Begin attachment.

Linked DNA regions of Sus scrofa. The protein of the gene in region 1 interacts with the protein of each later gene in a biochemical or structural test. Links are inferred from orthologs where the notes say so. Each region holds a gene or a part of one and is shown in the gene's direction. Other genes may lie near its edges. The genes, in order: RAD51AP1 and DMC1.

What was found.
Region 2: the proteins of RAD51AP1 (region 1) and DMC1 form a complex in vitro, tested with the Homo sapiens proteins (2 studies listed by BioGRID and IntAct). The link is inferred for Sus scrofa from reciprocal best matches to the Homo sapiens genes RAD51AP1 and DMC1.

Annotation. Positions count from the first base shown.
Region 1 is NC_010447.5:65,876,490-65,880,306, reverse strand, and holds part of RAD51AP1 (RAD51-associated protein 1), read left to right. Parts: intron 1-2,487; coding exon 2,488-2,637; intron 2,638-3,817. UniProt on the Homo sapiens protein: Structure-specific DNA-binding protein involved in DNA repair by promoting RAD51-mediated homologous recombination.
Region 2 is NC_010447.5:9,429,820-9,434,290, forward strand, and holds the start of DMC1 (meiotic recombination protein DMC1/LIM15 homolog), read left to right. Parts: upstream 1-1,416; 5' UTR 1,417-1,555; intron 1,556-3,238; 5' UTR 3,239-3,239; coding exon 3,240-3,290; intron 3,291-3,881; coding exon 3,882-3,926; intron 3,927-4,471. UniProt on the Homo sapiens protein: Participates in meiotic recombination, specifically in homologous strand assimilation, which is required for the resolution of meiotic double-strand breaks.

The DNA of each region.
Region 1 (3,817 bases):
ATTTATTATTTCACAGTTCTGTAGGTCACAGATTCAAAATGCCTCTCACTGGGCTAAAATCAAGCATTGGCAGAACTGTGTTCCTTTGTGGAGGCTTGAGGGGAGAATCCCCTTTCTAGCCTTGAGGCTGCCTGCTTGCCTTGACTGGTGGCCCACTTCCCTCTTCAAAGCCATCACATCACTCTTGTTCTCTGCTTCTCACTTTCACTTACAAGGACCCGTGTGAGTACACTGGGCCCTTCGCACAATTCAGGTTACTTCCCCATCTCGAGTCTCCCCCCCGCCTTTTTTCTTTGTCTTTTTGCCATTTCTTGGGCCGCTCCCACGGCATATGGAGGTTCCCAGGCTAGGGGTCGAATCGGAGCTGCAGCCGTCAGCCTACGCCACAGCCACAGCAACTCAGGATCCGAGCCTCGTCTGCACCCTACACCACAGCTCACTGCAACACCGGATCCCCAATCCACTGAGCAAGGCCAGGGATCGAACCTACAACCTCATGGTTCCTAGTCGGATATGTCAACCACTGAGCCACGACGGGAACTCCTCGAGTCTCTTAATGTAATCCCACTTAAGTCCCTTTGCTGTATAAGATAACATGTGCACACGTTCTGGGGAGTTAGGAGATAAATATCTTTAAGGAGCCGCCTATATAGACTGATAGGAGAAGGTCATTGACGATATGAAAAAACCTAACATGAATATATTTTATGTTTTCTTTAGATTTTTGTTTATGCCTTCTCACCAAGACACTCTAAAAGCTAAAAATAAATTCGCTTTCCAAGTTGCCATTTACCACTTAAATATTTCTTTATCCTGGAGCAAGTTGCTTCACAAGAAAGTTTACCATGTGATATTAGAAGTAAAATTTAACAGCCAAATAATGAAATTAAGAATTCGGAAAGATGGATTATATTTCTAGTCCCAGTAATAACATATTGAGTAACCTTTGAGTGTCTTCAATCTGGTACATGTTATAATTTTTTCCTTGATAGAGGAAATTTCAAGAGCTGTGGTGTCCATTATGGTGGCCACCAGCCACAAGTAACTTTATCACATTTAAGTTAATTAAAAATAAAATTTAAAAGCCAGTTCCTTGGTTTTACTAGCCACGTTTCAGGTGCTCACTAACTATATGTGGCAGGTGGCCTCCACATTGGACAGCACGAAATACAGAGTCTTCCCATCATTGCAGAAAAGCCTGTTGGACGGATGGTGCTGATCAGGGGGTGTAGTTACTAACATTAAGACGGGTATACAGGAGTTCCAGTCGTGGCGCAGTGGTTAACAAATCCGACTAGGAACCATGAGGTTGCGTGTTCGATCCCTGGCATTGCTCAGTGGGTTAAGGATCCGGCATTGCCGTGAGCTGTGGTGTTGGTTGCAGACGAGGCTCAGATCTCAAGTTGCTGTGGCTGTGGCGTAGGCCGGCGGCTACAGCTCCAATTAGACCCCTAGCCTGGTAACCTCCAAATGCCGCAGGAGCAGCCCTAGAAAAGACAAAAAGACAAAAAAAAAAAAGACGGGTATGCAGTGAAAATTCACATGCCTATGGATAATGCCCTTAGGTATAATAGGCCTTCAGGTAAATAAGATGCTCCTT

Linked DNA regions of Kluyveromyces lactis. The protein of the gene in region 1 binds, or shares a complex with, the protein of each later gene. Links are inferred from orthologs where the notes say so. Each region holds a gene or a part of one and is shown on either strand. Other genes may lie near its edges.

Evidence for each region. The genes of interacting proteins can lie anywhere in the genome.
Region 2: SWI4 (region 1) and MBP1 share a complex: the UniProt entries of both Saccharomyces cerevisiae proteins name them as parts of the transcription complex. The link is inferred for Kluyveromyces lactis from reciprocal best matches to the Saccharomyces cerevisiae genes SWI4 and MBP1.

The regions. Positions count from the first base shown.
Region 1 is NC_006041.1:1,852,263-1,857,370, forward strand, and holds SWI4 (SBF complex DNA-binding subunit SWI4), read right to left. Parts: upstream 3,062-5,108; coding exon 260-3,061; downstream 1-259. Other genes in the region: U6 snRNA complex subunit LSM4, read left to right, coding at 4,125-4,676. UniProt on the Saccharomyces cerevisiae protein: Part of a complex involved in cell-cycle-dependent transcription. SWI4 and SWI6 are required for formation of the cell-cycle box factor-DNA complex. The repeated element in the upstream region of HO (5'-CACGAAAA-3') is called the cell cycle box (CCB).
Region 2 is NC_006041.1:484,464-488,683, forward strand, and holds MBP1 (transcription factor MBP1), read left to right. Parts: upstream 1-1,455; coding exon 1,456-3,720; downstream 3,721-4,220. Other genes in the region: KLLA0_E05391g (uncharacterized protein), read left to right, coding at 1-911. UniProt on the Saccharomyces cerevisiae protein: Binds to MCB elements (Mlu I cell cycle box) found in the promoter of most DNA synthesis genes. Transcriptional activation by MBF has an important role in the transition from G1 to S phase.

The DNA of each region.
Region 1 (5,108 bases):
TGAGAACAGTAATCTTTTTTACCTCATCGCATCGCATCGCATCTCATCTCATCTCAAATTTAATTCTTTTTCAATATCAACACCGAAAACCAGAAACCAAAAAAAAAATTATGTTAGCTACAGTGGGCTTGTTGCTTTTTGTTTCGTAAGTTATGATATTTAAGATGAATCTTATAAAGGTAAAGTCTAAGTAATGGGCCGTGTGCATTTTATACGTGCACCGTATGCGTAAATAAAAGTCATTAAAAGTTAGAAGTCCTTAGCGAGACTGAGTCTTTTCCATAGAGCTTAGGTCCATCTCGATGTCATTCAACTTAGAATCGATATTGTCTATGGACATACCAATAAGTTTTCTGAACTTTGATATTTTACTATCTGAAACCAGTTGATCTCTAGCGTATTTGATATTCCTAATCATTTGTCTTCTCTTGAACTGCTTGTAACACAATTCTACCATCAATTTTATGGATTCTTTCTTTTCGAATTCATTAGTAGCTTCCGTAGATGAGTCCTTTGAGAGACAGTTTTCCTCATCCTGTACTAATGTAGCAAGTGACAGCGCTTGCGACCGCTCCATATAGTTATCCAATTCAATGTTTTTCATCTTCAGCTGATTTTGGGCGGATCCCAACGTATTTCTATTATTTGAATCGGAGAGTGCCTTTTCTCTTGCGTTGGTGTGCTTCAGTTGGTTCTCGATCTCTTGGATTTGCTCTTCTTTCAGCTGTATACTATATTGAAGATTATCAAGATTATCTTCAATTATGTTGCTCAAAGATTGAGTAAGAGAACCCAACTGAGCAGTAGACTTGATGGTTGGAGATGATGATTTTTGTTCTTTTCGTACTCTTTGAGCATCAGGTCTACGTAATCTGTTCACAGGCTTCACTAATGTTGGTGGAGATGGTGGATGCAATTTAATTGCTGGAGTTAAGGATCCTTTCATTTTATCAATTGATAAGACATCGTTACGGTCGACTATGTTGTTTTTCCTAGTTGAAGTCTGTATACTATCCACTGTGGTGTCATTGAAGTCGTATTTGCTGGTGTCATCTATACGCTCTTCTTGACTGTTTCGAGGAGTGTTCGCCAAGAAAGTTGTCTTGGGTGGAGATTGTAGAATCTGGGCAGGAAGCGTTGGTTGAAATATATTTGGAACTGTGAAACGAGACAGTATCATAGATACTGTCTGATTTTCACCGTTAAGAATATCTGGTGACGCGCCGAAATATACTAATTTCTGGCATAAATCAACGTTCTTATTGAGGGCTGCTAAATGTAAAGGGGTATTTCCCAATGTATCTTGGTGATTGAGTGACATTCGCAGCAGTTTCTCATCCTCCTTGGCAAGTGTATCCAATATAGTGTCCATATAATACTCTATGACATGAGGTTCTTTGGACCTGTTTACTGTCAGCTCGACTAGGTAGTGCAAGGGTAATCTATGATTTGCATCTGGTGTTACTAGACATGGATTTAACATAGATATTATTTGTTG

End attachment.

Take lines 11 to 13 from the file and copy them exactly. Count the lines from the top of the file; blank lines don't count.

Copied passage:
Evidence for each region. The genes of interacting proteins can lie anywhere in the genome.
Region 2: SWI4 (region 1) and MBP1 share a complex: the UniProt entries of both Saccharomyces cerevisiae proteins name them as parts of the transcription complex. The link is inferred for Kluyveromyces lactis from reciprocal best matches to the Saccharomyces cerevisiae genes SWI4 and MBP1.

The regions. Positions count from the first base shown.